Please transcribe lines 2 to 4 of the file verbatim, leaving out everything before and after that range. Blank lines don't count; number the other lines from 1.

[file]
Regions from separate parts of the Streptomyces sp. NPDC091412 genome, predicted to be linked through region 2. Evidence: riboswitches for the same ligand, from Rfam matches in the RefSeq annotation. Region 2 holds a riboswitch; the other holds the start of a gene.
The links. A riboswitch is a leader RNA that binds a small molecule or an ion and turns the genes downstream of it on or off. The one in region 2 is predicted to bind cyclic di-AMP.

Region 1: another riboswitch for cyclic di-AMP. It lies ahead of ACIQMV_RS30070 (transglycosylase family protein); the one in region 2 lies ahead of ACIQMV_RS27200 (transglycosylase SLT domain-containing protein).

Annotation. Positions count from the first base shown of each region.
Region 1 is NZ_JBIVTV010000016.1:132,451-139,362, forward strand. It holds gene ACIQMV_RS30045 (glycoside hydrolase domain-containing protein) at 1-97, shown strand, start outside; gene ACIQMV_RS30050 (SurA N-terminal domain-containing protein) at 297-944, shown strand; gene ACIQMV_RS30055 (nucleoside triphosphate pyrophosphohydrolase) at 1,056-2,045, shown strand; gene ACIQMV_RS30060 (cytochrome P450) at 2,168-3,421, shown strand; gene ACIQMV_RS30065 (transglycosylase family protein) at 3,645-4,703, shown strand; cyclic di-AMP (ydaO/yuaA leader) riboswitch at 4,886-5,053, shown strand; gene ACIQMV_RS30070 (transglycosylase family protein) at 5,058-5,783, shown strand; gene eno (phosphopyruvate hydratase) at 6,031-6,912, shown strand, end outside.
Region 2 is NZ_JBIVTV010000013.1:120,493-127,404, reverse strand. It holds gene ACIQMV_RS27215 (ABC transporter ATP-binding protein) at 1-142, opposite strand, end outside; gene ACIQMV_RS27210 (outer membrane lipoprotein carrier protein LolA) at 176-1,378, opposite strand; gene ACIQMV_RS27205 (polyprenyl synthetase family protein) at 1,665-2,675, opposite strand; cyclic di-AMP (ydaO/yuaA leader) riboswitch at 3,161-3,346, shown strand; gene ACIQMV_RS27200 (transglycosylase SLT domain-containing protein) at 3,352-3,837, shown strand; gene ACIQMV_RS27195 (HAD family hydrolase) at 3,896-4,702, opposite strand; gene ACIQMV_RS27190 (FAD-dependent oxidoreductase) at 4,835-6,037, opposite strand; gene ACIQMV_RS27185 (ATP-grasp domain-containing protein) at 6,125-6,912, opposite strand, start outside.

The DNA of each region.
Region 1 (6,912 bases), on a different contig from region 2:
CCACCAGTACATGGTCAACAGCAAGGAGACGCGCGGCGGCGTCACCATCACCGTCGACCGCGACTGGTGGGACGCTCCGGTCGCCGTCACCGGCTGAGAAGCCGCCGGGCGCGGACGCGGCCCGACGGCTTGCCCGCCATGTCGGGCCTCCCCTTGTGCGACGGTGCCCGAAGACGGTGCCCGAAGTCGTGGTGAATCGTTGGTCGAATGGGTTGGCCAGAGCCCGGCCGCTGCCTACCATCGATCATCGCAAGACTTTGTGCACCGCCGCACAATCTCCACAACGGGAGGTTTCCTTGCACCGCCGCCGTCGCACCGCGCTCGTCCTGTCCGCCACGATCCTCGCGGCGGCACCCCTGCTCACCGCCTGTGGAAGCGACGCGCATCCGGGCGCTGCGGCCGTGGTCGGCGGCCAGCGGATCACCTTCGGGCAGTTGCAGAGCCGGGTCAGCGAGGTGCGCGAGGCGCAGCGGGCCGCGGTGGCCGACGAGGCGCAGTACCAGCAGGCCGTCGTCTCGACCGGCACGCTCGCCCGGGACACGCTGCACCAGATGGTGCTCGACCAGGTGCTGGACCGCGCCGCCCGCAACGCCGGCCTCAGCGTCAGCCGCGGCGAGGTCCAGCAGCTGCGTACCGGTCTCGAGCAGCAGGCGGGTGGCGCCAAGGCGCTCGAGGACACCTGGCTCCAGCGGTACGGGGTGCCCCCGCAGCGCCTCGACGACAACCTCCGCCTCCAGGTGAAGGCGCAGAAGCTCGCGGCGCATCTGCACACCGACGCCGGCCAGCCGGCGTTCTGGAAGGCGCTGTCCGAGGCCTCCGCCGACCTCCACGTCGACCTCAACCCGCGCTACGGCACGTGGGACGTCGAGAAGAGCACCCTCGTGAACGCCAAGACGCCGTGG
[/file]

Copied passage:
The links. A riboswitch is a leader RNA that binds a small molecule or an ion and turns the genes downstream of it on or off. The one in region 2 is predicted to bind cyclic di-AMP.

Region 1: another riboswitch for cyclic di-AMP. It lies ahead of ACIQMV_RS30070 (transglycosylase family protein); the one in region 2 lies ahead of ACIQMV_RS27200 (transglycosylase SLT domain-containing protein).

Annotation. Positions count from the first base shown of each region.